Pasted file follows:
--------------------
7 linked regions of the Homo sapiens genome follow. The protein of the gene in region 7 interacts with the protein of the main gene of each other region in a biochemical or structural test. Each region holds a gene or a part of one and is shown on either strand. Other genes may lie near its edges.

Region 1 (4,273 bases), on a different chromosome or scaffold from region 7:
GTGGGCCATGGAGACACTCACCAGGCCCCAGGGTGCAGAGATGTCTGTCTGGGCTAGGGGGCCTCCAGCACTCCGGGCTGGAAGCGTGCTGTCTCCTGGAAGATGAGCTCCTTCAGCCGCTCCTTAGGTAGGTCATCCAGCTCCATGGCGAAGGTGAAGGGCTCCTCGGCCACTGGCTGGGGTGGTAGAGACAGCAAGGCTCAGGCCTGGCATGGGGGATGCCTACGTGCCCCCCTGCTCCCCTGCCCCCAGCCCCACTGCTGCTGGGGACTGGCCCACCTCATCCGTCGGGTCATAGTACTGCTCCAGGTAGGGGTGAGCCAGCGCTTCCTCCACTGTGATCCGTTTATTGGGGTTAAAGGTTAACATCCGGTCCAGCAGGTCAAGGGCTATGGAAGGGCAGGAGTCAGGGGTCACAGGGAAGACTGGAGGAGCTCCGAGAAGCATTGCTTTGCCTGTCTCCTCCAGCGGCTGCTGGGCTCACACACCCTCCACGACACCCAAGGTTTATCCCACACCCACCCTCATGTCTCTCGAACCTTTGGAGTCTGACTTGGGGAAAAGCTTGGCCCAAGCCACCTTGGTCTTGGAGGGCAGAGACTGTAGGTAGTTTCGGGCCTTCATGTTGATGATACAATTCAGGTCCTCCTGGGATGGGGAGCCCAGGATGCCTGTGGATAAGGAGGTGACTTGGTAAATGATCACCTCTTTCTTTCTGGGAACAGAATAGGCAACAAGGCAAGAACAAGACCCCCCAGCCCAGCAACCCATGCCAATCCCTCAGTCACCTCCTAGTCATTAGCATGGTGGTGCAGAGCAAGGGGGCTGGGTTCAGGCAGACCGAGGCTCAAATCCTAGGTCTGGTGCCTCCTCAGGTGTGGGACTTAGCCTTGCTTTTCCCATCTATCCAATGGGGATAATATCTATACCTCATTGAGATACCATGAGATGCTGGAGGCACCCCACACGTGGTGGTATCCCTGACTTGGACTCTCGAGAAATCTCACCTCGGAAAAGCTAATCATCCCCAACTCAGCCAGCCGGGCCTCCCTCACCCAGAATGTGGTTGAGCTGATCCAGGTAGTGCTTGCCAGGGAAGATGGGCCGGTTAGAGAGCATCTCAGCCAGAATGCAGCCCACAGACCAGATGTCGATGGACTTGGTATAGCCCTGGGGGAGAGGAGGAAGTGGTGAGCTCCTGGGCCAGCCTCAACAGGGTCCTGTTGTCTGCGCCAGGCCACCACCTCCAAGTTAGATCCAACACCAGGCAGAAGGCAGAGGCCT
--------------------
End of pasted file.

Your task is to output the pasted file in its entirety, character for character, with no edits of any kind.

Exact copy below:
7 linked regions of the Homo sapiens genome follow. The protein of the gene in region 7 interacts with the protein of the main gene of each other region in a biochemical or structural test. Each region holds a gene or a part of one and is shown on either strand. Other genes may lie near its edges.

Region 1 (4,273 bases), on a different chromosome or scaffold from region 7:
GTGGGCCATGGAGACACTCACCAGGCCCCAGGGTGCAGAGATGTCTGTCTGGGCTAGGGGGCCTCCAGCACTCCGGGCTGGAAGCGTGCTGTCTCCTGGAAGATGAGCTCCTTCAGCCGCTCCTTAGGTAGGTCATCCAGCTCCATGGCGAAGGTGAAGGGCTCCTCGGCCACTGGCTGGGGTGGTAGAGACAGCAAGGCTCAGGCCTGGCATGGGGGATGCCTACGTGCCCCCCTGCTCCCCTGCCCCCAGCCCCACTGCTGCTGGGGACTGGCCCACCTCATCCGTCGGGTCATAGTACTGCTCCAGGTAGGGGTGAGCCAGCGCTTCCTCCACTGTGATCCGTTTATTGGGGTTAAAGGTTAACATCCGGTCCAGCAGGTCAAGGGCTATGGAAGGGCAGGAGTCAGGGGTCACAGGGAAGACTGGAGGAGCTCCGAGAAGCATTGCTTTGCCTGTCTCCTCCAGCGGCTGCTGGGCTCACACACCCTCCACGACACCCAAGGTTTATCCCACACCCACCCTCATGTCTCTCGAACCTTTGGAGTCTGACTTGGGGAAAAGCTTGGCCCAAGCCACCTTGGTCTTGGAGGGCAGAGACTGTAGGTAGTTTCGGGCCTTCATGTTGATGATACAATTCAGGTCCTCCTGGGATGGGGAGCCCAGGATGCCTGTGGATAAGGAGGTGACTTGGTAAATGATCACCTCTTTCTTTCTGGGAACAGAATAGGCAACAAGGCAAGAACAAGACCCCCCAGCCCAGCAACCCATGCCAATCCCTCAGTCACCTCCTAGTCATTAGCATGGTGGTGCAGAGCAAGGGGGCTGGGTTCAGGCAGACCGAGGCTCAAATCCTAGGTCTGGTGCCTCCTCAGGTGTGGGACTTAGCCTTGCTTTTCCCATCTATCCAATGGGGATAATATCTATACCTCATTGAGATACCATGAGATGCTGGAGGCACCCCACACGTGGTGGTATCCCTGACTTGGACTCTCGAGAAATCTCACCTCGGAAAAGCTAATCATCCCCAACTCAGCCAGCCGGGCCTCCCTCACCCAGAATGTGGTTGAGCTGATCCAGGTAGTGCTTGCCAGGGAAGATGGGCCGGTTAGAGAGCATCTCAGCCAGAATGCAGCCCACAGACCAGATGTCGATGGACTTGGTATAGCCCTGGGGGAGAGGAGGAAGTGGTGAGCTCCTGGGCCAGCCTCAACAGGGTCCTGTTGTCTGCGCCAGGCCACCACCTCCAAGTTAGATCCAACACCAGGCAGAAGGCAGAGGCCT